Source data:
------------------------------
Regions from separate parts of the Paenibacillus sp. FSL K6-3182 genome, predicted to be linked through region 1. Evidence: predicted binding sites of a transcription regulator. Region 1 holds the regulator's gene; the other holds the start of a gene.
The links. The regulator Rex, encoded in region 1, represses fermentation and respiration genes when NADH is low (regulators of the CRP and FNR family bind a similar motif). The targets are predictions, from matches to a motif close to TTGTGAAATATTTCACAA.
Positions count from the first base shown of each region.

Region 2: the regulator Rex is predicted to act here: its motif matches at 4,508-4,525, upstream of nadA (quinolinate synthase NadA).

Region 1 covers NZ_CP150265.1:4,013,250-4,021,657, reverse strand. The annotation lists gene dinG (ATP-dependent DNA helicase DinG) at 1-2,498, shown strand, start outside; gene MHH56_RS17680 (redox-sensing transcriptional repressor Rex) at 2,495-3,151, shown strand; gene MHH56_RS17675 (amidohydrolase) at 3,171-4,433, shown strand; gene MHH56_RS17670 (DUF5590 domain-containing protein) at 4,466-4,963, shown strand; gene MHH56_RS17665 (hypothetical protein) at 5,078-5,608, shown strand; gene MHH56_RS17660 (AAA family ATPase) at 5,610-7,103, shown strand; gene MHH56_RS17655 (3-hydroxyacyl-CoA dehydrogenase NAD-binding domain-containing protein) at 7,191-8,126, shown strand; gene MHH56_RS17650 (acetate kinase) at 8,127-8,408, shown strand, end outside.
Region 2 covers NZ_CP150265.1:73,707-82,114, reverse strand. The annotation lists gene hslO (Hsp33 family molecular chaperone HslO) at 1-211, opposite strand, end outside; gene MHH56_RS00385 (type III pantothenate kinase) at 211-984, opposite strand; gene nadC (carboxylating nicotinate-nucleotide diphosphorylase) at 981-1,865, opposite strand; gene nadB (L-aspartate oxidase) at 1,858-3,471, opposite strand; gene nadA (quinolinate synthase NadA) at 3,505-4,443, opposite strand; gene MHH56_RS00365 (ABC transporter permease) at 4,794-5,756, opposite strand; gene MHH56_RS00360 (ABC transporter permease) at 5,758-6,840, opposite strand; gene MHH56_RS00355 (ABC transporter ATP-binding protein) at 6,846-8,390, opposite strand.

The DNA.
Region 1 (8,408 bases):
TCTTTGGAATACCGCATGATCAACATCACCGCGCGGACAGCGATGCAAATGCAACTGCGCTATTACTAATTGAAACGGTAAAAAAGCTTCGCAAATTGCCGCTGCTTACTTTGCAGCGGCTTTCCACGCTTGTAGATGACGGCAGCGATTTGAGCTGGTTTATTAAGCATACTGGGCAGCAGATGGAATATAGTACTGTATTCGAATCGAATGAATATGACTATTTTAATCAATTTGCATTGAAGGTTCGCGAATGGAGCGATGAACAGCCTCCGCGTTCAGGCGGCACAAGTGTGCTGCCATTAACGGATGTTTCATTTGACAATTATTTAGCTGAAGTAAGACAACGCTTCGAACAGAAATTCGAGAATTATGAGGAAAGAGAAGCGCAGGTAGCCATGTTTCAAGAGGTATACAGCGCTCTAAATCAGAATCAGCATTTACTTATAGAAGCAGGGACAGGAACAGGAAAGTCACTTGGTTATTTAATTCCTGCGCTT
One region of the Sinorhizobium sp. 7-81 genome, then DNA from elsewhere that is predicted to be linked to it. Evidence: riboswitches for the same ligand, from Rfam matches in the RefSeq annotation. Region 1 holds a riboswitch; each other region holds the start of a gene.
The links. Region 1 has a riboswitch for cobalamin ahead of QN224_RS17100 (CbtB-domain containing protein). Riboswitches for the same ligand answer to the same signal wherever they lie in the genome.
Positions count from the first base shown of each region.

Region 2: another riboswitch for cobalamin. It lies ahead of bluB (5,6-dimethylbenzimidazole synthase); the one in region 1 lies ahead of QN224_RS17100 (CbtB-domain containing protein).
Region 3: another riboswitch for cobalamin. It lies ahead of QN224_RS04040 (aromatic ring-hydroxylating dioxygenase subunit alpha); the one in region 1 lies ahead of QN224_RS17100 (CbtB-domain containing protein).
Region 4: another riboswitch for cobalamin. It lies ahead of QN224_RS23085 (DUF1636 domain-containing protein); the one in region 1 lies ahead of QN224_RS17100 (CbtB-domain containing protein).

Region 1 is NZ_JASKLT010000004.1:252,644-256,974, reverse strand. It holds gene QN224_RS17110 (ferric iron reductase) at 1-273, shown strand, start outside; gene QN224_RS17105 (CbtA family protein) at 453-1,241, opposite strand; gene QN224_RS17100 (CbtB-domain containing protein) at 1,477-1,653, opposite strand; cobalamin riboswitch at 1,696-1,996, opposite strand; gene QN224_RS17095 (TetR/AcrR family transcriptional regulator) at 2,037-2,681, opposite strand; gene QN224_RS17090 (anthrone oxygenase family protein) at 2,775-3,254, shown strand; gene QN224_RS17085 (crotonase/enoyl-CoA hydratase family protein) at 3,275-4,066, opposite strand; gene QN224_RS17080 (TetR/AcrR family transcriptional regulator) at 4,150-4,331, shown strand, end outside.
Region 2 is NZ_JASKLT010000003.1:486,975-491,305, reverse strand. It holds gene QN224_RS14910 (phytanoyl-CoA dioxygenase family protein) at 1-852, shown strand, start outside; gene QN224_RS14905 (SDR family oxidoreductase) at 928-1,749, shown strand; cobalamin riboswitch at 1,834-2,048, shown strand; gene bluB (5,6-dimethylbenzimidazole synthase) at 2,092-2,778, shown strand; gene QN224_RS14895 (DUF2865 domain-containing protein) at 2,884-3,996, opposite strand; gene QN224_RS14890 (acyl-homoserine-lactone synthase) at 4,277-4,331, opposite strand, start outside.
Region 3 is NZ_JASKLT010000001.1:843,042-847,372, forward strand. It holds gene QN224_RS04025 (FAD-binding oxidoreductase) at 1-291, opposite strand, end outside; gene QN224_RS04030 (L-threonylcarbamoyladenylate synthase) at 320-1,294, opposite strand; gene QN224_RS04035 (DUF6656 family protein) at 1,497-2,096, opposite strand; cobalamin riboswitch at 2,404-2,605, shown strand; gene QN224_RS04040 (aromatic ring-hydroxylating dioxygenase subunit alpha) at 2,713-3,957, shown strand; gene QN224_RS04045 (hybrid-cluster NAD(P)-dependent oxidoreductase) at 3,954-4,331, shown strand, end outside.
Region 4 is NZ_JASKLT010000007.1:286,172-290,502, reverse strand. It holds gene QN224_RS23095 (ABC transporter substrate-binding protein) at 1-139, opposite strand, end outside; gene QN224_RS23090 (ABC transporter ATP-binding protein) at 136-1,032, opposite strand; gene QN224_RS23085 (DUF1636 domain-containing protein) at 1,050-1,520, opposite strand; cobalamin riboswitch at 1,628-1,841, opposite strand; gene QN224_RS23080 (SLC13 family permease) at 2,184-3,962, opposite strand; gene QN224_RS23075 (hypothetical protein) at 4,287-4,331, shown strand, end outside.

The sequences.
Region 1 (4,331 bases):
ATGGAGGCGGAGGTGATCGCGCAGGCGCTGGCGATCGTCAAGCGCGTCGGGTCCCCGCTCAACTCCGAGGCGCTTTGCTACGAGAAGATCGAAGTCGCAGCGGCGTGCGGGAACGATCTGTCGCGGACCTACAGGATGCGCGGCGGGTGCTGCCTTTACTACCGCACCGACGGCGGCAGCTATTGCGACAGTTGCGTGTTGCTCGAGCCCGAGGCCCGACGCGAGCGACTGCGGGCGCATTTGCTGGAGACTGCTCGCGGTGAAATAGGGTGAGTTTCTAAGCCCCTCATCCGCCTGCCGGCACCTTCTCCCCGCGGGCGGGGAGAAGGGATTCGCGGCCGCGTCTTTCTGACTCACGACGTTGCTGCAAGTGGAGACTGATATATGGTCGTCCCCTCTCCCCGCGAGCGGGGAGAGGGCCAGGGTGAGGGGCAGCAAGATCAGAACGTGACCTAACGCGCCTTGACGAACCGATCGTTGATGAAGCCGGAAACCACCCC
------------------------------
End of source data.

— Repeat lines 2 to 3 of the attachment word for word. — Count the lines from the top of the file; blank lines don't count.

The links. The regulator Rex, encoded in region 1, represses fermentation and respiration genes when NADH is low (regulators of the CRP and FNR family bind a similar motif). The targets are predictions, from matches to a motif close to TTGTGAAATATTTCACAA.
Positions count from the first base shown of each region.